UK visa for top talent excludes graduates of African universities

The High Potential Individual visa is intended to attract graduates from around the world to work in the UK, but its criteria excludes anyone who studied at a university in Africa


24 May 2022

Scientists working in a medical laboratory

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A new UK visa aimed at attracting the best graduates from across the world risks excluding talent from African countries, scientists and policy-makers have warned.

The High Potential Individual visa, due to be launched by the UK Home Office on 30 May, is aimed at people who have graduated in the past five years from one of what are often regarded as the world’s top universities.

People with a recent undergraduate degree or PhD from one of these universities will be able to move to the UK for up to three years without needing to have a job lined up beforehand. Typical UK visas for foreign researchers require a pre-existing job offer, a fellowship, certain research grants or that the individual is a notable prize-winner.


The Home Office has produced a list of foreign universities it considers to be the best in the world by compiling institutions that appear in the top 50 at least twice across three specified global university league tables.

The resulting list includes no universities in African nations, effectively excluding anyone who has studied in Africa from the scheme.

“These ratings are based on criteria that favour universities which have been around for hundreds of years and have access to a lot of funding,” says Amina Ahmed El-Imam at the University of Ilorin in Nigeria.

“As someone from Nigeria who did their PhD in Britain, it’s heartbreaking to see that there are still processes being put in place that inadvertently exclude Africans,” she says. “Does this visa mean that there are no individual graduates from African universities with high potential?”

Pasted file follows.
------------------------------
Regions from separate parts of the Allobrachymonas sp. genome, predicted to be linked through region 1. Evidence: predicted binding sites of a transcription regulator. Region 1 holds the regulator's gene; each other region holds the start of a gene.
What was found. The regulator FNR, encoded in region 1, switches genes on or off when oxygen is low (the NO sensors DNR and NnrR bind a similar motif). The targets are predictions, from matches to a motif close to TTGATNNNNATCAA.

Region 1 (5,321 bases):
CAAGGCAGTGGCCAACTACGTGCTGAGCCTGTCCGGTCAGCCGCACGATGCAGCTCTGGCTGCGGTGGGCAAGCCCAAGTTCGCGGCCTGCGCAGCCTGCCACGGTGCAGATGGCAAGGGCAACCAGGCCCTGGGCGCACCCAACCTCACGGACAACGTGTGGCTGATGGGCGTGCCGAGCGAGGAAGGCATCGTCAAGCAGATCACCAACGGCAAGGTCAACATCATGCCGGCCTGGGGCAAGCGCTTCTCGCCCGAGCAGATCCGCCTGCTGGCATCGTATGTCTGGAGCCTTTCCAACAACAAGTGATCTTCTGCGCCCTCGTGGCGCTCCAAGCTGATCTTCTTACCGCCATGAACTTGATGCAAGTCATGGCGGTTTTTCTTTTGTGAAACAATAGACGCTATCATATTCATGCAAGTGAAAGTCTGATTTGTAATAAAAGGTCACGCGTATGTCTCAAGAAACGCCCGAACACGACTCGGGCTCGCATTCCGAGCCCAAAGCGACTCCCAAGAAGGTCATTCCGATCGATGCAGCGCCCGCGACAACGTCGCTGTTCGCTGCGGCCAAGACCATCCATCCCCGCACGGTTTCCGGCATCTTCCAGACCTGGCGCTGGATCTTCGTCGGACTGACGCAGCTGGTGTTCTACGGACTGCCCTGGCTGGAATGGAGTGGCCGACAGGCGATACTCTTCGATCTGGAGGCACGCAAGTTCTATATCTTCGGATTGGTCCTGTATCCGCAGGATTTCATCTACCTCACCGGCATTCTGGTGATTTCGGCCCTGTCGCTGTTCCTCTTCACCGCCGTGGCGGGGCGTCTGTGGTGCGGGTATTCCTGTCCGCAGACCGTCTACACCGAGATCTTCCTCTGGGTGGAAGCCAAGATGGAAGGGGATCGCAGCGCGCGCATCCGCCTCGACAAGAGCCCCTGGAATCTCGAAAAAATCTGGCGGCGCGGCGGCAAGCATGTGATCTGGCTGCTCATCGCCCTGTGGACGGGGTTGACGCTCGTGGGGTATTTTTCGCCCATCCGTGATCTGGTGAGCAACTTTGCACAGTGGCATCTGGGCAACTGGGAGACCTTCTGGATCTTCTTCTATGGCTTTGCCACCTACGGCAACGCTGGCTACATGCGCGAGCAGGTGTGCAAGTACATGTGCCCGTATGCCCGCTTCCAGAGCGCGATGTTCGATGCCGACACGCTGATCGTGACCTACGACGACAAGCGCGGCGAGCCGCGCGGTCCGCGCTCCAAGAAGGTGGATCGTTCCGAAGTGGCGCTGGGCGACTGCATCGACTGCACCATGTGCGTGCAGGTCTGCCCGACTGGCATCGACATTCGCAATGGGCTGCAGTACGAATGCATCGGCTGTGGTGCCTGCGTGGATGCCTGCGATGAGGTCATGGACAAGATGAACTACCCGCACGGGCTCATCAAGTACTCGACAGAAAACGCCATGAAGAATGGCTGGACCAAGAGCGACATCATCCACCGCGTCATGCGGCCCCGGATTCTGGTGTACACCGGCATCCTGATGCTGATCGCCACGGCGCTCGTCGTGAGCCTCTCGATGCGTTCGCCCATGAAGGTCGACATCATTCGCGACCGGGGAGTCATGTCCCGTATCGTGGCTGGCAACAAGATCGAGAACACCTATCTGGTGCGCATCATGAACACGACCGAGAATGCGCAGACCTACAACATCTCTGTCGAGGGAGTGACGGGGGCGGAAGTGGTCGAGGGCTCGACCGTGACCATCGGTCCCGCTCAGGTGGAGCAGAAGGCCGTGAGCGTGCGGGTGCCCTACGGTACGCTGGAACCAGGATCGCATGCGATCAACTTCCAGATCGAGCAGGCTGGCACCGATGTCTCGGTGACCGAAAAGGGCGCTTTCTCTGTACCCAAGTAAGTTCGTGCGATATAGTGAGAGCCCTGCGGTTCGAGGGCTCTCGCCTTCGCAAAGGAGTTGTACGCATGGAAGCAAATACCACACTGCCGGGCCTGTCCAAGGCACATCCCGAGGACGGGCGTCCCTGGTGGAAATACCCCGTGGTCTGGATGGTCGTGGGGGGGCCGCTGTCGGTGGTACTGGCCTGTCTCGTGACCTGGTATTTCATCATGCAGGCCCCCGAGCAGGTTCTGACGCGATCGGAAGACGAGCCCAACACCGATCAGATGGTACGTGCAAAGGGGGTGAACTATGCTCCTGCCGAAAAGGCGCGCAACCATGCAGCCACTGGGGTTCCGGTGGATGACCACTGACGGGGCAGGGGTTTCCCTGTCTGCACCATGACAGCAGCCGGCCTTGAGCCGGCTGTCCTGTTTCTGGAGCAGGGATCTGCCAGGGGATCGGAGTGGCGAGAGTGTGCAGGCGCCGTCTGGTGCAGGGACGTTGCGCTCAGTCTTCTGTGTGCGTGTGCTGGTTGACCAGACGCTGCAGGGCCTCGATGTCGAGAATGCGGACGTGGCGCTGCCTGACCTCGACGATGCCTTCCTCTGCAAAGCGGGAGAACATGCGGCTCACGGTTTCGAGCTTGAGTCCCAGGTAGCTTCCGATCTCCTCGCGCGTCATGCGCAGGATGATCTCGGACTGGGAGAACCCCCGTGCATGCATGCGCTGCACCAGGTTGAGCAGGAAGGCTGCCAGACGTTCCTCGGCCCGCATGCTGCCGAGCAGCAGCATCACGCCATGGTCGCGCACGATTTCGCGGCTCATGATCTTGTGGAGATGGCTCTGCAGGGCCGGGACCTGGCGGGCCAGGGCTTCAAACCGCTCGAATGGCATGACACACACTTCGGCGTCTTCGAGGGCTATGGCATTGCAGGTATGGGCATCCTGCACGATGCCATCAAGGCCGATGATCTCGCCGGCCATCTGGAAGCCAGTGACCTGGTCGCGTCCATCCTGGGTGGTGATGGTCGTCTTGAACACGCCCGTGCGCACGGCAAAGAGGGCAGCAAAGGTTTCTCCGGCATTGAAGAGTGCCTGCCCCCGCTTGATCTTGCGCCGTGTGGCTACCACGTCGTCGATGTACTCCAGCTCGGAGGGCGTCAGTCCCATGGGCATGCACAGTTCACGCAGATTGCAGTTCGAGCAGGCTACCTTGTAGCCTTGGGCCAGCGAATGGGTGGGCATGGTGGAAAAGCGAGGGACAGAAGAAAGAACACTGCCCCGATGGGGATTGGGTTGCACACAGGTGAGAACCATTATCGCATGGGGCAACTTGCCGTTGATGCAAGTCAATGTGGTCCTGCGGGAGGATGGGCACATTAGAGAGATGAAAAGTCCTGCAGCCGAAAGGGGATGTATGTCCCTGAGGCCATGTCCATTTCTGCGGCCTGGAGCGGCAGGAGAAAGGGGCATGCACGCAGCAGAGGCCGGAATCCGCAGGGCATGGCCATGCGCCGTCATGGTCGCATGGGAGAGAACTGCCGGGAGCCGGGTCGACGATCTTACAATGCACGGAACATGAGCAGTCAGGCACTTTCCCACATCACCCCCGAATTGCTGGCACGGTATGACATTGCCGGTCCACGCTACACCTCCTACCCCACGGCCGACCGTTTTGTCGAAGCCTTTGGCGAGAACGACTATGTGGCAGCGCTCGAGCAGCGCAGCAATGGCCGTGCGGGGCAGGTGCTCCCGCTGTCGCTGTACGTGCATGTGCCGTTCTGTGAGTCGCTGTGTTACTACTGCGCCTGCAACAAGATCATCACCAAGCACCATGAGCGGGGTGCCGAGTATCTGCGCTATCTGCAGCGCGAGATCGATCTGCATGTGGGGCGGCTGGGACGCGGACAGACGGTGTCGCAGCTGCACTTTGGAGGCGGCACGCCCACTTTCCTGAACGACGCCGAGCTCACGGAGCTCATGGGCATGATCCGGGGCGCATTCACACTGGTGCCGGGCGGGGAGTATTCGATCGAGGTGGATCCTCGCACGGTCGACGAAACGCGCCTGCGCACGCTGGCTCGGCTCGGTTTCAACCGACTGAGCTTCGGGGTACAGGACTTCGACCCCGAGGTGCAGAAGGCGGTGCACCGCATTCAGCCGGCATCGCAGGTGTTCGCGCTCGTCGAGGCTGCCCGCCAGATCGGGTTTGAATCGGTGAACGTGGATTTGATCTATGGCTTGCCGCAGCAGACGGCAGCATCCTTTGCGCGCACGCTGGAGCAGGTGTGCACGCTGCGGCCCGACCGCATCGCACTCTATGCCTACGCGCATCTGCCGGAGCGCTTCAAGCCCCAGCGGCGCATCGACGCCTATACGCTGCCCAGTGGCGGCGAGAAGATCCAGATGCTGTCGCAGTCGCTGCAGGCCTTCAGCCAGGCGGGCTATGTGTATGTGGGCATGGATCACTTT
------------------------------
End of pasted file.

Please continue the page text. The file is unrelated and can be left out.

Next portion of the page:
“I think this is a deeply inequitable approach,” says Christopher Trisos at the University of Cape Town in South Africa. “The exclusion of African universities strikes out many graduates with in-depth knowledge of major challenges facing humanity this century, such as climate change, food security and expanding access to technology.”

“If UK businesses and government want to play a role in solving these challenges, they need to be recognising and including the diverse skill sets held by many graduates from universities in developing countries,” he says.

Global university league tables have previously been criticised as a flawed way of measuring academic excellence.

“There is a wealth of evidence across social sciences that rankings produce a skewed idea of what constitutes quality in higher education and science, especially on a global scale,” says Jelena Brankovic at Bielefeld University in Germany. “Making a new ranking by combining existing rankings does nothing else but create an illusion of an added layer of objectivity.”

“Many governments use various rankings to make important decisions, often because that’s just the easiest and the cheapest way of dealing with complex issues,” she says. “But it’s a highly problematic one, with potentially serious negative consequences, and should never go unquestioned by the public.”

“This is the sort of the idea the Home Office loves because it allows them to look liberal while maintaining close control,” says Nick Hillman at the Higher Education Policy Institute in Oxford, UK. “I’m sceptical about it because ‘top’ universities and the best universities are not the same when it comes to teaching quality.”

The Home Office didn’t respond to specific questions about why the visa relies on a potentially flawed league table system or why it excludes graduates from African universities.

“The new High Potential Individual route will make it as simple as possible for internationally mobile individuals at an early stage of their careers who demonstrate high potential to come to the UK,” says Home Office minister Kevin Foster.

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